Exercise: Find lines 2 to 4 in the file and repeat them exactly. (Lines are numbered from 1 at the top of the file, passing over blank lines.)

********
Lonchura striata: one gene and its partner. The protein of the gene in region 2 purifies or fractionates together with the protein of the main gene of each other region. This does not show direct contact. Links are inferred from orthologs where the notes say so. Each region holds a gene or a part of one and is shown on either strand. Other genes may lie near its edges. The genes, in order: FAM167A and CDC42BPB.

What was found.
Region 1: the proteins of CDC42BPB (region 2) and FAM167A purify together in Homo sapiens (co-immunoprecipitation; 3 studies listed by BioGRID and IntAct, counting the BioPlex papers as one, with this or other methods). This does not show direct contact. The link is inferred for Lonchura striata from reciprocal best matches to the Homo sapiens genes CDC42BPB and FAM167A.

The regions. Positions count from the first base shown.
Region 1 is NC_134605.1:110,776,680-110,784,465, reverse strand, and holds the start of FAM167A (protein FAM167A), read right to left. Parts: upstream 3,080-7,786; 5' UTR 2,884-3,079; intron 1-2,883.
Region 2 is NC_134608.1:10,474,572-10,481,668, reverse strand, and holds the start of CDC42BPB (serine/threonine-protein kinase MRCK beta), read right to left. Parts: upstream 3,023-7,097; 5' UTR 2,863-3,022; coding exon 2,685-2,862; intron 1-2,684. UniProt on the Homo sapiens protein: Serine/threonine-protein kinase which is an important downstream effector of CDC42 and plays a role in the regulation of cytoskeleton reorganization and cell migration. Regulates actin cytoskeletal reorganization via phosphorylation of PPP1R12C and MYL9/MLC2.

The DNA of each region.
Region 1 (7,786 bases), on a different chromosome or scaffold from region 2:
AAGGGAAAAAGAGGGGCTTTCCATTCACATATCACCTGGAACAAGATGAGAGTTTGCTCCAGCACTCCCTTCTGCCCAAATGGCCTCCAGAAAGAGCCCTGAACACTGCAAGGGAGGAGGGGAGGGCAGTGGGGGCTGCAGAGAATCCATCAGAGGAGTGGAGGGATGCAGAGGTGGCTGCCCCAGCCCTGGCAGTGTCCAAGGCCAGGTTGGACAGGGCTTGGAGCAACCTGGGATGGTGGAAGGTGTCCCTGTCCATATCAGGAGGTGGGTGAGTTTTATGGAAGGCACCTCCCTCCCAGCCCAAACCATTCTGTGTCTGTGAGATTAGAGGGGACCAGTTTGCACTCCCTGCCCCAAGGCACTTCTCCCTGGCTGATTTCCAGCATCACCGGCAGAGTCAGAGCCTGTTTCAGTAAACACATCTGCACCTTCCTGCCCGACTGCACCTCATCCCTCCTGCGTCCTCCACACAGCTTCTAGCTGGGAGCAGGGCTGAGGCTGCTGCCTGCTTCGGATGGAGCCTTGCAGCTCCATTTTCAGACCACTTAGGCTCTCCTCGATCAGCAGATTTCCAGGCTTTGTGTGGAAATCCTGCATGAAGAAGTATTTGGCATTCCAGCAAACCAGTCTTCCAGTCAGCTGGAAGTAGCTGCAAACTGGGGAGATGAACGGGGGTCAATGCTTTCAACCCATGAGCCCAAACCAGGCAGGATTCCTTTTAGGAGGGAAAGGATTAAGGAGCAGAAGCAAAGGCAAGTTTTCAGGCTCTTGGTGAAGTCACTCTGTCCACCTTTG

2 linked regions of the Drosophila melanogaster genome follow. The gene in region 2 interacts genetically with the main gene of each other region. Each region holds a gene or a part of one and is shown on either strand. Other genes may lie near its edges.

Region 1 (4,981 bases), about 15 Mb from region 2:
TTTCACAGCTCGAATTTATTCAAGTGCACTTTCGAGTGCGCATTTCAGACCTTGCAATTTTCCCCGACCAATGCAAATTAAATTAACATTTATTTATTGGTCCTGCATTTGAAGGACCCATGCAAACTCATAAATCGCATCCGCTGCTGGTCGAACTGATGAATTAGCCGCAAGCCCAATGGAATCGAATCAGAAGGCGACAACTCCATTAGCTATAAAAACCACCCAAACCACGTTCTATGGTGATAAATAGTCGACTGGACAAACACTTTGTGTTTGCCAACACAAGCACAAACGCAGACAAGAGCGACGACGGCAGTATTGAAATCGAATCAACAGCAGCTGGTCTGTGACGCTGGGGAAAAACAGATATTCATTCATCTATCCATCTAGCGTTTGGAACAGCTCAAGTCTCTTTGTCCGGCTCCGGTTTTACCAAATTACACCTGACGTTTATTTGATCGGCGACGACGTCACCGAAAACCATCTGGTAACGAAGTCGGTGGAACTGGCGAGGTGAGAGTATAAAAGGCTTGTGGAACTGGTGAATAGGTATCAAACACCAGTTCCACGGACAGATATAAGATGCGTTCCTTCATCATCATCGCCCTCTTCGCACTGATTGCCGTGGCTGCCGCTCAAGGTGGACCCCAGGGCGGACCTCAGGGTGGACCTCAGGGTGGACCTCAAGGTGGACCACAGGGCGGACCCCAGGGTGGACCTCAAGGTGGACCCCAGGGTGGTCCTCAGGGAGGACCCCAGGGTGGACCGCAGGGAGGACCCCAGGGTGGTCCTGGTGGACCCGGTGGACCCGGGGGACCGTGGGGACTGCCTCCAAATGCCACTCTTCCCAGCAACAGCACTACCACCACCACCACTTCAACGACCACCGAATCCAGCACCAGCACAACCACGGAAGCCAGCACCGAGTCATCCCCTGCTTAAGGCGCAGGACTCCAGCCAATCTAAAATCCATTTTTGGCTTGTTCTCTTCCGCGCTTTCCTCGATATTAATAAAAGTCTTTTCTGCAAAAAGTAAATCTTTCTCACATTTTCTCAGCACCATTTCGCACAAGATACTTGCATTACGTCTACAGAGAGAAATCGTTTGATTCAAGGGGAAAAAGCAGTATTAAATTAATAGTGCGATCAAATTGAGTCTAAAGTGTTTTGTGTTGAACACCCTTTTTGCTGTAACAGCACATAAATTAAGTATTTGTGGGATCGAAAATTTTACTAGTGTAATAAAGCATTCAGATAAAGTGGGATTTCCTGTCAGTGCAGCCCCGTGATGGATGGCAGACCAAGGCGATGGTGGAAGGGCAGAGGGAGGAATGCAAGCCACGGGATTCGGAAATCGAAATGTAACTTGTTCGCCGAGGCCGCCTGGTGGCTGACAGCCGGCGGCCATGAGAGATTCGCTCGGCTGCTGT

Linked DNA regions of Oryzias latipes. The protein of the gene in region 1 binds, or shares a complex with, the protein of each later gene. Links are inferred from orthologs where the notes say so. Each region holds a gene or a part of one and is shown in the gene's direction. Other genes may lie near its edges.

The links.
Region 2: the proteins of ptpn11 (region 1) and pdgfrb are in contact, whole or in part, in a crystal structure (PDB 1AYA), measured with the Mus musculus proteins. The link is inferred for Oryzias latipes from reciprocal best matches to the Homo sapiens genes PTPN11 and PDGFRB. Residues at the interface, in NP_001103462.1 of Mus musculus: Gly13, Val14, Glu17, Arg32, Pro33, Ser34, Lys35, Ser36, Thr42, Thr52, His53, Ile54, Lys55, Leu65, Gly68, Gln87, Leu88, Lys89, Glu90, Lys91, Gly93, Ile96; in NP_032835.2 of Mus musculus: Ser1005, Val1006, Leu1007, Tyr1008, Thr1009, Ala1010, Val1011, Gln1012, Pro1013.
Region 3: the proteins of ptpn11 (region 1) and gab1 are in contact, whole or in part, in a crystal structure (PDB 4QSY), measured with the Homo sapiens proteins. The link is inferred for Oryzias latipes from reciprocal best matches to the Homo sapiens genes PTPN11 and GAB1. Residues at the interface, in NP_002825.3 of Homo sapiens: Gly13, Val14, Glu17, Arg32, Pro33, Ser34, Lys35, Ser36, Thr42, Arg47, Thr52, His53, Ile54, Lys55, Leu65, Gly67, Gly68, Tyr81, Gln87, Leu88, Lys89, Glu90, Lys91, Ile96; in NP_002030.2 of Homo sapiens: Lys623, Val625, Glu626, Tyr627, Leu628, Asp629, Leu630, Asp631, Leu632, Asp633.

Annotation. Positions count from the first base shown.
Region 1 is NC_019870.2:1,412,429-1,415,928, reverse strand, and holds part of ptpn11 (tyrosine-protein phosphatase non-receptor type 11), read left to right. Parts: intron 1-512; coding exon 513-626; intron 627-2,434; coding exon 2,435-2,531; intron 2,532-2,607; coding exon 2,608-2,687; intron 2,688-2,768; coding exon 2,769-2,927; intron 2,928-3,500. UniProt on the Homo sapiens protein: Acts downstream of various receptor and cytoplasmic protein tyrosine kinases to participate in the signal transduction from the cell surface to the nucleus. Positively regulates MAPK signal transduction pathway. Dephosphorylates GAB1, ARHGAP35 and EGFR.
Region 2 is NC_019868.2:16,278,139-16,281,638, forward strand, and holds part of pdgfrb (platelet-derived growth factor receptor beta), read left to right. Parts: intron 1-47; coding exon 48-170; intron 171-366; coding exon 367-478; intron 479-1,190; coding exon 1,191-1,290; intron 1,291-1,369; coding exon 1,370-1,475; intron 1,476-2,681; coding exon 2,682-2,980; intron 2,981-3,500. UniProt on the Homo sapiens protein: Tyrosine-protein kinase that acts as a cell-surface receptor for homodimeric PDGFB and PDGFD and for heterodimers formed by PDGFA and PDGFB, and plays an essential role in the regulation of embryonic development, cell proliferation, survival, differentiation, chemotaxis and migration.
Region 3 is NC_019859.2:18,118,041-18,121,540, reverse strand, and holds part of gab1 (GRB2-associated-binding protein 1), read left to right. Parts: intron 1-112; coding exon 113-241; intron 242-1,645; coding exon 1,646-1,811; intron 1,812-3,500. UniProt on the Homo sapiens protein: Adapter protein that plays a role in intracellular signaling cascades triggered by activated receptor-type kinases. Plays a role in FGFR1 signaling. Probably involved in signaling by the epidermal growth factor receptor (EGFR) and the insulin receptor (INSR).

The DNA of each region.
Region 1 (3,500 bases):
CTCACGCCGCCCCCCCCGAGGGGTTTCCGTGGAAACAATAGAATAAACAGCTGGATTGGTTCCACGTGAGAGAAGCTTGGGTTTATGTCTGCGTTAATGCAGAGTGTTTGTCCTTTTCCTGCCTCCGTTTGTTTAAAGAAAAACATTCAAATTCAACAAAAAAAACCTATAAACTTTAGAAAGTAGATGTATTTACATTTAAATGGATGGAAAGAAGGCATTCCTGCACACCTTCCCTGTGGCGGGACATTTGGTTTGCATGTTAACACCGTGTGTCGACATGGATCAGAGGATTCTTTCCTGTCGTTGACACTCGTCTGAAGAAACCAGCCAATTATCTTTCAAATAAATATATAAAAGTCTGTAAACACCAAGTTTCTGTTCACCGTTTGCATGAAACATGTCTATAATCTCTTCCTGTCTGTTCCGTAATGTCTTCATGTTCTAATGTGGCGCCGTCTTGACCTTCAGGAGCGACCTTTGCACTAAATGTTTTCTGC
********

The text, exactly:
What was found.
Region 1: the proteins of CDC42BPB (region 2) and FAM167A purify together in Homo sapiens (co-immunoprecipitation; 3 studies listed by BioGRID and IntAct, counting the BioPlex papers as one, with this or other methods). This does not show direct contact. The link is inferred for Lonchura striata from reciprocal best matches to the Homo sapiens genes CDC42BPB and FAM167A.

The regions. Positions count from the first base shown.